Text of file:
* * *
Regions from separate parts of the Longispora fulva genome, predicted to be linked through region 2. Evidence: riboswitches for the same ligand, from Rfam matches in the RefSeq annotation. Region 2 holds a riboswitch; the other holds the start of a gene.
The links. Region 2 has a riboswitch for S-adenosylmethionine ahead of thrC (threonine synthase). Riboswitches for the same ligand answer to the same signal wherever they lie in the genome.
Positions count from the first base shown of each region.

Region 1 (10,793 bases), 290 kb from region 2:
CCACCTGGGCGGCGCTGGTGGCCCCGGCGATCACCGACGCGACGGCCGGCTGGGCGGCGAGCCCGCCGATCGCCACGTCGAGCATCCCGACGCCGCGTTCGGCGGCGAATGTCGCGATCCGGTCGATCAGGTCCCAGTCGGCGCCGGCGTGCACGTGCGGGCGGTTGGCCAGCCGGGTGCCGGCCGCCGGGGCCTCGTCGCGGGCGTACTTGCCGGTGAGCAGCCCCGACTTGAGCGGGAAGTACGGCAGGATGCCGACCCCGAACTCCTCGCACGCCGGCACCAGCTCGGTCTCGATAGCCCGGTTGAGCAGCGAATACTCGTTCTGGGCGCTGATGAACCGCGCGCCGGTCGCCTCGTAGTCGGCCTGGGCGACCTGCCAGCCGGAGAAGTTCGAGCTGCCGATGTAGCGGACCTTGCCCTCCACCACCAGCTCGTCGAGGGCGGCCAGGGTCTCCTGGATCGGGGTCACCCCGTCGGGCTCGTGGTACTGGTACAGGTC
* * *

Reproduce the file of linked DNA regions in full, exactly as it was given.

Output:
Regions from separate parts of the Longispora fulva genome, predicted to be linked through region 2. Evidence: riboswitches for the same ligand, from Rfam matches in the RefSeq annotation. Region 2 holds a riboswitch; the other holds the start of a gene.
The links. Region 2 has a riboswitch for S-adenosylmethionine ahead of thrC (threonine synthase). Riboswitches for the same ligand answer to the same signal wherever they lie in the genome.
Positions count from the first base shown of each region.

Region 1 (10,793 bases), 290 kb from region 2:
CCACCTGGGCGGCGCTGGTGGCCCCGGCGATCACCGACGCGACGGCCGGCTGGGCGGCGAGCCCGCCGATCGCCACGTCGAGCATCCCGACGCCGCGTTCGGCGGCGAATGTCGCGATCCGGTCGATCAGGTCCCAGTCGGCGCCGGCGTGCACGTGCGGGCGGTTGGCCAGCCGGGTGCCGGCCGCCGGGGCCTCGTCGCGGGCGTACTTGCCGGTGAGCAGCCCCGACTTGAGCGGGAAGTACGGCAGGATGCCGACCCCGAACTCCTCGCACGCCGGCACCAGCTCGGTCTCGATAGCCCGGTTGAGCAGCGAATACTCGTTCTGGGCGCTGATGAACCGCGCGCCGGTCGCCTCGTAGTCGGCCTGGGCGACCTGCCAGCCGGAGAAGTTCGAGCTGCCGATGTAGCGGACCTTGCCCTCCACCACCAGCTCGTCGAGGGCGGCCAGGGTCTCCTGGATCGGGGTCACCCCGTCGGGCTCGTGGTACTGGTACAGGTC